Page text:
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When you’re really struggling at work, it can be hard to know what exactly to turn around.

It’s likely that the quality of your work isn’t where it could be. You’re behind on deadlines or responding to stakeholder queries, you’re possibly irritable, tired, and simply not the best version of you.

All these symptoms are interrelated. Address the linchpin issue, and you’re back on track in a relatively short time. Choose a peripheral issue, and you’re pfaffing about on the edges without seeing much, if any, progress. So how do you know which is the fastest route to recovery?

the number one mistake that stops you getting back on track at work

When I have this conversation with clients, the most common self help remedy is to either buy a new app or online software or to sign up for a course on whatever seems like a good idea at the time.

But let me ask you this. If the world as you think you know it feels like it’s imploding all around you, are you able to discern exactly which course will solve your problem?

It’s tempting to search outside for the answer. It’s like trying to lose weight by purchasing and trying for a while, every diet programme that’s worked for this person or that person. How effective is oscillating from diet to diet when it comes to long term health and vitality and enjoying being at your optimum weight?

So rather than searching for that shiny penny, what if instead of looking outside, we looked inside?

The things that are going on inside become a circular reference. You’re dealing with an abundance of competing demands right now.

How do you choose to respond to that?

answer these questions to determine how work is affecting your health and well-being

  • In the past week, how often have you had trouble falling asleep due to thoughts racing around inside of your head?
  • How often have you woke in the middle of the night in a panic because you remembered you hadn’t run that report or signed off that thing?
  • How many weeknights or weekends are interrupted with your brain conducting spontaneous problem solving on an issue at work?

Scientists talk about the importance of active recovery as a way to manage or boost our energy, be resilient or to deal with stress. And this is something that high performance athletes know and use. A key part of active recovery is your ability to step away from the source of stress – physically, mentally, and emotionally.

No checking work emails on your phone outside of work, cognitive restructuring and active habit management to train yourself out of spontaneous problem solving of work related issues.

Instead of downloading an app designed to remind you of all the things you haven’t done, download one that reminds you to breathe. Breathe slowly, deeply and intentionally.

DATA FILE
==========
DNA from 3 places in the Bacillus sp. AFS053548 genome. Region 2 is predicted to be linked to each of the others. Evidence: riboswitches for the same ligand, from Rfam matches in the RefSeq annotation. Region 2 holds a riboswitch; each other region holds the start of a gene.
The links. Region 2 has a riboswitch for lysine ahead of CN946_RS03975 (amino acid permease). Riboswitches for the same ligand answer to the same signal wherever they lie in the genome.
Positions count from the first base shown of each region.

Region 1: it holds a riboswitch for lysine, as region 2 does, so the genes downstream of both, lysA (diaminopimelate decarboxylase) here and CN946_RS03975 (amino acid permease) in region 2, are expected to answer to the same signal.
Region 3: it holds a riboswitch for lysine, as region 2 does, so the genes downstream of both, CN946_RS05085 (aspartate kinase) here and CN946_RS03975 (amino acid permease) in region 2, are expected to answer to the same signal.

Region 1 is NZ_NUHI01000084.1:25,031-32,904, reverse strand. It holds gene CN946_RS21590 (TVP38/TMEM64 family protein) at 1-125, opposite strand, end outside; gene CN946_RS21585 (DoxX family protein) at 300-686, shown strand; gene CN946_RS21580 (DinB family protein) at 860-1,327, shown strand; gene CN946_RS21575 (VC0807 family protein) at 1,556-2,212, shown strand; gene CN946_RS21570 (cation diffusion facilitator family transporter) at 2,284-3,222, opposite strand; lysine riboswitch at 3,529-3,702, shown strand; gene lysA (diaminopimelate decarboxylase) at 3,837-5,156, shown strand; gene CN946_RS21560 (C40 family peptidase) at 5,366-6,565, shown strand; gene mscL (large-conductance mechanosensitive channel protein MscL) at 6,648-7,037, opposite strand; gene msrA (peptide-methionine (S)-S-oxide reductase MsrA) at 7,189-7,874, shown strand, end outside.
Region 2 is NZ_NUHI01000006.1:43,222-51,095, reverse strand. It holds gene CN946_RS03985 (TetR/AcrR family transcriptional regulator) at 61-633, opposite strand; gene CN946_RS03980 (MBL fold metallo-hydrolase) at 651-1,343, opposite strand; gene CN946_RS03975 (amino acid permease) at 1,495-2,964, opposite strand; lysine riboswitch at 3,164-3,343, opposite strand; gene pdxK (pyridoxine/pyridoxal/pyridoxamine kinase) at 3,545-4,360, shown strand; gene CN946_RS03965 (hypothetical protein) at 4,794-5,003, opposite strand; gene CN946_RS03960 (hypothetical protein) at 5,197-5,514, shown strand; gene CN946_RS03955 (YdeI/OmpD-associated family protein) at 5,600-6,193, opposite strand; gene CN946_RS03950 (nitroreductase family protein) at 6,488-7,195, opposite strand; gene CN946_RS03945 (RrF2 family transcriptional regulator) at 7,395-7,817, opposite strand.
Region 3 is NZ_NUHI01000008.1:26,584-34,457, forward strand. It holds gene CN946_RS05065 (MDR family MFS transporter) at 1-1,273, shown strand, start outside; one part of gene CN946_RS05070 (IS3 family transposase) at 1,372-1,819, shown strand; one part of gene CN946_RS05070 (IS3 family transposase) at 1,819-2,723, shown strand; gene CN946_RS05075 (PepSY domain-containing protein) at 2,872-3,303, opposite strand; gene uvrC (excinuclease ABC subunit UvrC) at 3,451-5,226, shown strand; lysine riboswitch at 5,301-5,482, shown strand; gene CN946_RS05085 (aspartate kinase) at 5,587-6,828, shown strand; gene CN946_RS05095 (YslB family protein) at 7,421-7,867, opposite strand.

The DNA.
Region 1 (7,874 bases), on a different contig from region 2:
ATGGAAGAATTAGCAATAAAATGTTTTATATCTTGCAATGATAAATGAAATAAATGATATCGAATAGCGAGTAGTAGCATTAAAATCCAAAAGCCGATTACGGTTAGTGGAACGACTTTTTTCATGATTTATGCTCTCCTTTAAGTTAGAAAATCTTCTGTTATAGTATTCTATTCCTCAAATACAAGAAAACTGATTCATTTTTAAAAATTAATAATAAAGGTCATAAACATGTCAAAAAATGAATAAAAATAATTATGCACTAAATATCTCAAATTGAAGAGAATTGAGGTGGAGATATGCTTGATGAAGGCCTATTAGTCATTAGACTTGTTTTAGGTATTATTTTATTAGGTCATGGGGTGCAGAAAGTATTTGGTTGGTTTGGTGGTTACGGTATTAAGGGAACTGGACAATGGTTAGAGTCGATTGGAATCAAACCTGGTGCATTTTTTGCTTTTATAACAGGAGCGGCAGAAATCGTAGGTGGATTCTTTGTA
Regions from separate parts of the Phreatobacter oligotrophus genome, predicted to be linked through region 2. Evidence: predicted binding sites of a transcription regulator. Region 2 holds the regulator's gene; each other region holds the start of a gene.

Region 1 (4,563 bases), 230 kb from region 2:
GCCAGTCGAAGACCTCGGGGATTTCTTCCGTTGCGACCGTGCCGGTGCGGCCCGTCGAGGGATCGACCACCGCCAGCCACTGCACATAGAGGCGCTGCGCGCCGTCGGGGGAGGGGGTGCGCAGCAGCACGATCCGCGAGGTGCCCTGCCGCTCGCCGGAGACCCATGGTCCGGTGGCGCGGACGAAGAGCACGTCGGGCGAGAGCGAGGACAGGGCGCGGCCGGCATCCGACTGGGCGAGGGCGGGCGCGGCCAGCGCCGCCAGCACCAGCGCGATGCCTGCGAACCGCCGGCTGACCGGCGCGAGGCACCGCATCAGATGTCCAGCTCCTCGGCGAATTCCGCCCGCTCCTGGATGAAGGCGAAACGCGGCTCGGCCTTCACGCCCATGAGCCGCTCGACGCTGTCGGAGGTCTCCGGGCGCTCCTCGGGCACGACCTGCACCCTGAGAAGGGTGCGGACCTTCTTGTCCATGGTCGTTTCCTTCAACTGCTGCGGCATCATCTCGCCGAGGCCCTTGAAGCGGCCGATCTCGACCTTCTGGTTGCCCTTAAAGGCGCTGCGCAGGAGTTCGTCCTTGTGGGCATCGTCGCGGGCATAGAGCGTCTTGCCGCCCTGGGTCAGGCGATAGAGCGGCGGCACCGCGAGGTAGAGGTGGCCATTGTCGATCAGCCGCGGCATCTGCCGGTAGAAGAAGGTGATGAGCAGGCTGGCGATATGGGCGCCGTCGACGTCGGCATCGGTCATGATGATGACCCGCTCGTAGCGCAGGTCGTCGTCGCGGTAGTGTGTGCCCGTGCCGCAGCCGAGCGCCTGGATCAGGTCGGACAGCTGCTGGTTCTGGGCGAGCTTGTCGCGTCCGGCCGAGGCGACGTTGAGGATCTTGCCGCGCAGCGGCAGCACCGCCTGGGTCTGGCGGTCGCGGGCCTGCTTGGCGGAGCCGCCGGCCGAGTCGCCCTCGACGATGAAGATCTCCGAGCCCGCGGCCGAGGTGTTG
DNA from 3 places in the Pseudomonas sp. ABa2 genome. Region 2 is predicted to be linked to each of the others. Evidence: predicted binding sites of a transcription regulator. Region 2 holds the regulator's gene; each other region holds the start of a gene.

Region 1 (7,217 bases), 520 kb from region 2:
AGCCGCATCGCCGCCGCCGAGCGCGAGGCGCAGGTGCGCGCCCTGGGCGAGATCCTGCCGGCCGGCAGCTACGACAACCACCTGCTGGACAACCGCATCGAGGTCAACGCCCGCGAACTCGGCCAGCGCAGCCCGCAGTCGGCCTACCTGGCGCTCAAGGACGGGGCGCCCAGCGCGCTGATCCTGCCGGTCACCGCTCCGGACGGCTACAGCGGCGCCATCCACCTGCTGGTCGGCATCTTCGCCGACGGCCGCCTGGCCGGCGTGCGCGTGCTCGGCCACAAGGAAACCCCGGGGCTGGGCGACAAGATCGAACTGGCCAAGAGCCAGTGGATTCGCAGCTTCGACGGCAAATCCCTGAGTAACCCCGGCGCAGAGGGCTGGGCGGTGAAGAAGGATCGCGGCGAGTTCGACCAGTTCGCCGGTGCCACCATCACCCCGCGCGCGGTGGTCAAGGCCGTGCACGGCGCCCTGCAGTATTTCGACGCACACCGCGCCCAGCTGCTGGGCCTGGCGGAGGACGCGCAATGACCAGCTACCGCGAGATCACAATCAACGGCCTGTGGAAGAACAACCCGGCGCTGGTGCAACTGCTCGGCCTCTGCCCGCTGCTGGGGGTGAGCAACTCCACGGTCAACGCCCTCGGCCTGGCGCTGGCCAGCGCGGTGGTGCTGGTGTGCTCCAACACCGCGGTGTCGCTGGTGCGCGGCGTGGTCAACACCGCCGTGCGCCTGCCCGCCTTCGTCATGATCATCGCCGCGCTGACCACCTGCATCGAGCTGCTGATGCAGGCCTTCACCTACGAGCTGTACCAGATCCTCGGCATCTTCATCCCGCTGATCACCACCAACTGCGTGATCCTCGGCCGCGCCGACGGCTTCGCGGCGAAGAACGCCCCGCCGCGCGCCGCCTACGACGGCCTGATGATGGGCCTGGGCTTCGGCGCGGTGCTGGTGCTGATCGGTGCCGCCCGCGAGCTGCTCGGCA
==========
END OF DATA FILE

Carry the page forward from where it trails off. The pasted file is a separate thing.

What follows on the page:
active recovery is the first step

Shift your focus to actively creating space in your life. Space to think, to dream, to remember what used to spark your joy. Actively seek out opportunities to laugh whether it’s taking in a comedy show, watching a rerun of your favourite 80s-tastic TV show. It will help you to breathe and of course, the endorphins that you release will help you to feel better.

how sleep affects your performance at work

Your next area of focus is to pay attention to the amount and quality of your sleep. Tired people make poor decisions. Poor decisions impact your performance at work. Check out why sleep is your secret productivity hack for tips on how to get better quality sleep.

Distance yourself from what’s stressful

Rather than sitting at your desk shovelling food into your mouth at lunchtime, go for a walk.

It allows you to distance yourself from work and refresh your body. If you’re near a park or a lake or a beach, even better.

When things aren’t going well at work, it’s rarely about the work.

Often it’s about paying attention to the foundations, those micro habits that boost your energy allowing us to be more productive, and begin to enjoy the process.

choose a new direction

I know when you’re in the middle of it, it’s really hard. I see it. I’ve heard it, and I’ve experienced it. Often we’re so immersed in the middle of it that we forget to chart a new course. Are you familiar with the story of the traveller passing through the village? He notices an adult elephant with a chain and shackle around one of his feet. The chain is tied to a peg which is stuck in the ground.

Why doesn’t the elephant leave the traveller asks? He’s big and powerful that chain won’t hold him.

The elephant’s master explains that when the elephant was a tiny wee baby, he was chained to the peg in the ground. The baby elephant tried to leave but each time, the chain attached to the peg in the ground, held him back. He learned that he couldn’t escape and so he stopped trying.

That peg won’t hold him back now. That’s the reality of the situation but in his mind he is that wee elephant whose circumstances are defined by that chain attached to the peg in the ground.

When you’re struggling at work, don’t believe your baby elephant mind. You can change this. Go within. Assess your foundations. How is the quality and duration of your sleep? What can you do to create space between the source of your stress and you? For example, set an alarm on your phone that reminds you to breathe; slowly and deliberately. Find something that makes you laugh out loud.

Just by focusing on these foundational practices, life will begin to feel a bit better. Your decisions will improve, your energy will improve, and your relationships will improve. And you’ll begin to struggle less and less at work.